Suspect Claims Innocence In Tupac Shakur's Death Case

In a US court on Thursday, a former gang member, who for years had proudly claimed responsibility for the death of rap icon, Tupac Shakur twenty-five years ago, entered a plea of not guilty.

Duane “Keefe D” Davis, 60, was charged in September for the killing, even though he was not the one brandishing the weapon during the gang conflict in Las Vegas.

A former member of Compton’s South Side Crips gang, the 60-year-old Davis has long confessed to his role in the killing, claiming to have been the “on-site commander” in the plot to murder Shakur and Death Row Records boss Marion “Suge” Knight as payback for an assault on his nephew.

During a court hearing in Las Vegas, he refuted the accusation of murder with a deadly weapon with the intention to encourage, advance, or aid a criminal gang.

“Not guilty,” Davis told District Judge Tierra Jones when she asked for his plea.

Under the jurisdiction of Nevada law, those who aid or abet a murder can be prosecuted for the crime, similar to how a getaway driver can be charged with bank robbery without physically participating in the robbery.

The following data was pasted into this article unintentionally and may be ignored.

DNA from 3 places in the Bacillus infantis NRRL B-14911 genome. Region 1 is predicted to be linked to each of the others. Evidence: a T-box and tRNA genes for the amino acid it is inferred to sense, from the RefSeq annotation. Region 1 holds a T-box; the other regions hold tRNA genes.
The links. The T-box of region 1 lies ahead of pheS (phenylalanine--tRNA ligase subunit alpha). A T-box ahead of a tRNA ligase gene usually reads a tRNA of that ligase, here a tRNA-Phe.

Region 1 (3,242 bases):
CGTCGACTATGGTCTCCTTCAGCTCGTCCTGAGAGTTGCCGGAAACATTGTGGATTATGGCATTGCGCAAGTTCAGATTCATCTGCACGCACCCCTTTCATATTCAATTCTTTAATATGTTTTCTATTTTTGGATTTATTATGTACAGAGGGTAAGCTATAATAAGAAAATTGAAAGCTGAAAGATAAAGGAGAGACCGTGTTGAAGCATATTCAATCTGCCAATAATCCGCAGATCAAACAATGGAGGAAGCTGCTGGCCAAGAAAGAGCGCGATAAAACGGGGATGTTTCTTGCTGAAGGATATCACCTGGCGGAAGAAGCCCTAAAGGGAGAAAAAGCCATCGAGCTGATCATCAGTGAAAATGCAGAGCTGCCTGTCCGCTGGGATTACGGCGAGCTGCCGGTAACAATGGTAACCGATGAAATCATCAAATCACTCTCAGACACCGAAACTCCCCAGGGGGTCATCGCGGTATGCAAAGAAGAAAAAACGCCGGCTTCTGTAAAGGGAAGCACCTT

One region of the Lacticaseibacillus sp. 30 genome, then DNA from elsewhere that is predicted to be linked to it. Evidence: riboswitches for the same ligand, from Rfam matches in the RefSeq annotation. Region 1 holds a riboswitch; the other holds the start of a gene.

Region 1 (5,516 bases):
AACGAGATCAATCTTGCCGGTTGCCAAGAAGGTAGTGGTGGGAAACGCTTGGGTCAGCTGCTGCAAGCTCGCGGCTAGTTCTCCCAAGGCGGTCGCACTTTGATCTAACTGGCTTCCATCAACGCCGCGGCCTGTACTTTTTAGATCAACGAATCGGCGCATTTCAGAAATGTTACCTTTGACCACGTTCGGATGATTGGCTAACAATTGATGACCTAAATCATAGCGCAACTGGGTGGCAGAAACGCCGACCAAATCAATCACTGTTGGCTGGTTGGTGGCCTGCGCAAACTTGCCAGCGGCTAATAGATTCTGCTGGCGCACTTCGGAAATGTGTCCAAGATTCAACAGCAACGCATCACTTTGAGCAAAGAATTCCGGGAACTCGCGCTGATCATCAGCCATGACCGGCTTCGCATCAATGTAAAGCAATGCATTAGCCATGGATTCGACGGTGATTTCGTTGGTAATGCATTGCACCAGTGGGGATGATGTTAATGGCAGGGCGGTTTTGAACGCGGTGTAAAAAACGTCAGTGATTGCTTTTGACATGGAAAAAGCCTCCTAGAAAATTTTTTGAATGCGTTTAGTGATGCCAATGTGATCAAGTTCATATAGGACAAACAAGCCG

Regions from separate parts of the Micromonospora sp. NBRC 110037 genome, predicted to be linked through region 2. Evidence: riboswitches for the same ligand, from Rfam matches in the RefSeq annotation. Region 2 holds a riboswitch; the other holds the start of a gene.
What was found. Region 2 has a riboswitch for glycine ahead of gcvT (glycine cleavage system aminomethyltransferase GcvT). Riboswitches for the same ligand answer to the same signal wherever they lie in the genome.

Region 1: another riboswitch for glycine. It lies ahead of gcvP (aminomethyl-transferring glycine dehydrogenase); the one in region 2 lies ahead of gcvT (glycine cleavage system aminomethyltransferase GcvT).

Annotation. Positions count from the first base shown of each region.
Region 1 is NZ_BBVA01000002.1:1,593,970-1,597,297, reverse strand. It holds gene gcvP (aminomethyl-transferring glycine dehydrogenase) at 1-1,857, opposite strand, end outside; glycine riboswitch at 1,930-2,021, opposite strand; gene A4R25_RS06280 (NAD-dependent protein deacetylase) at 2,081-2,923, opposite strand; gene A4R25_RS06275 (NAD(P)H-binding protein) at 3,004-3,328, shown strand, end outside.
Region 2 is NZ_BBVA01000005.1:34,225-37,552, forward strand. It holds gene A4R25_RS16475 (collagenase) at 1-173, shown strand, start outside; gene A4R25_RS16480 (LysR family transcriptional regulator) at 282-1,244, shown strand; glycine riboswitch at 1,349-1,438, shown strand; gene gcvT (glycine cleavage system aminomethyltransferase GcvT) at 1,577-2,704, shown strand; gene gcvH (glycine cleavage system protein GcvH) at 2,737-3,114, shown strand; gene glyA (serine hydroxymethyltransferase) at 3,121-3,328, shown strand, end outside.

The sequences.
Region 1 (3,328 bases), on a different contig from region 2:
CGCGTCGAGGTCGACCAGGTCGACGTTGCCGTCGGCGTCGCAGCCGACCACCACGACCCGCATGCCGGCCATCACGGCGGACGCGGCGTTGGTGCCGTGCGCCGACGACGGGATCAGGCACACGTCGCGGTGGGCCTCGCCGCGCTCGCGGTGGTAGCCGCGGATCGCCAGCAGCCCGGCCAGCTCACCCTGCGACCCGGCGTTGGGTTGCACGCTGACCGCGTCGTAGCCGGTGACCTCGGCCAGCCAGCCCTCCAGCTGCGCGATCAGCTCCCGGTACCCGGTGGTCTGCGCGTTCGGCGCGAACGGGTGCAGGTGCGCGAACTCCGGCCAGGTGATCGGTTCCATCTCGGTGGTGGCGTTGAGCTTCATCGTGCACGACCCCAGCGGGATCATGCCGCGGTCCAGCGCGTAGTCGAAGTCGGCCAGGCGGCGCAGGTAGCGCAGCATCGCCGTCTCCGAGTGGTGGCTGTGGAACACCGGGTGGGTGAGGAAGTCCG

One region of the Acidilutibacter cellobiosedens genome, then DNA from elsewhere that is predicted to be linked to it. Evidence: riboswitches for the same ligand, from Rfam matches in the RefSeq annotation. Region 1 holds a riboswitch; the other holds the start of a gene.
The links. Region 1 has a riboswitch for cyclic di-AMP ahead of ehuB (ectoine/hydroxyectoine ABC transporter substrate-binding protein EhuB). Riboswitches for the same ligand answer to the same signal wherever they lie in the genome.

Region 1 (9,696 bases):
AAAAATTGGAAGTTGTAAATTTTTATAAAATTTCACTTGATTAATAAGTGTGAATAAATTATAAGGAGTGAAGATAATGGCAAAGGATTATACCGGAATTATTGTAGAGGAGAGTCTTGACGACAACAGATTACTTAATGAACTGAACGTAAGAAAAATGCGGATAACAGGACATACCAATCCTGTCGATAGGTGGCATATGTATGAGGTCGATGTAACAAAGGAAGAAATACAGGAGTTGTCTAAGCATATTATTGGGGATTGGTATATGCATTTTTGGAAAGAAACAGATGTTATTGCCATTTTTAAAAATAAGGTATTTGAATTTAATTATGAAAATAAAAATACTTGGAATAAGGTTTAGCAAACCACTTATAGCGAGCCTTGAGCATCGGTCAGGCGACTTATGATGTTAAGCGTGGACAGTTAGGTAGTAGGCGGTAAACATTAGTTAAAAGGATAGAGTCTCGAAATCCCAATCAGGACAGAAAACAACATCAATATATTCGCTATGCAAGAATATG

Read also: Warrant Granted To Las Vegas Police In Tupac Murder Case

Prosecutors declared on Thursday that they would not push for the death penalty should Davis be found guilty.

‘We talked about it, and I determined that it’s not a case in which we should seek the death penalty,’ the Las Vegas Review-Journal reported Clark County District Attorney Steve Wolfson as saying after the hearing.

Remembered for his chart-topping tracks like “California Love,” “Changes,” and “Dear Mama,” Shakur, a major name in hip-hop, was fatally shot on September 7, 1996, at the age of 25.

He was under contract with Death Row Records, a label linked at the time with Los Angeles street gang Mob Piru, which had a longstanding feud with the South Side Compton Crips.

This trend began to shift when Davis, supposedly the last remaining person from the car that night, published an autobiography and talked about the crime on a television program.

Following Davis’s arrest, prosecutors acknowledged that the events of the killing night had been well understood for many years, but they had lacked enough admissible evidence to advance the case.

Wolfson mentioned that Davis’s past statements would be factored into the trial.He acknowledged that the case was drawing global focus, but it would not impact the handling of it.

‘The fact that the world is watching really doesn’t matter,’ he said, according to the Review-Journal.

‘What we care about is presenting the evidence to a jury, so that the jury can make the ultimate decision.’

Africa Today News, New York

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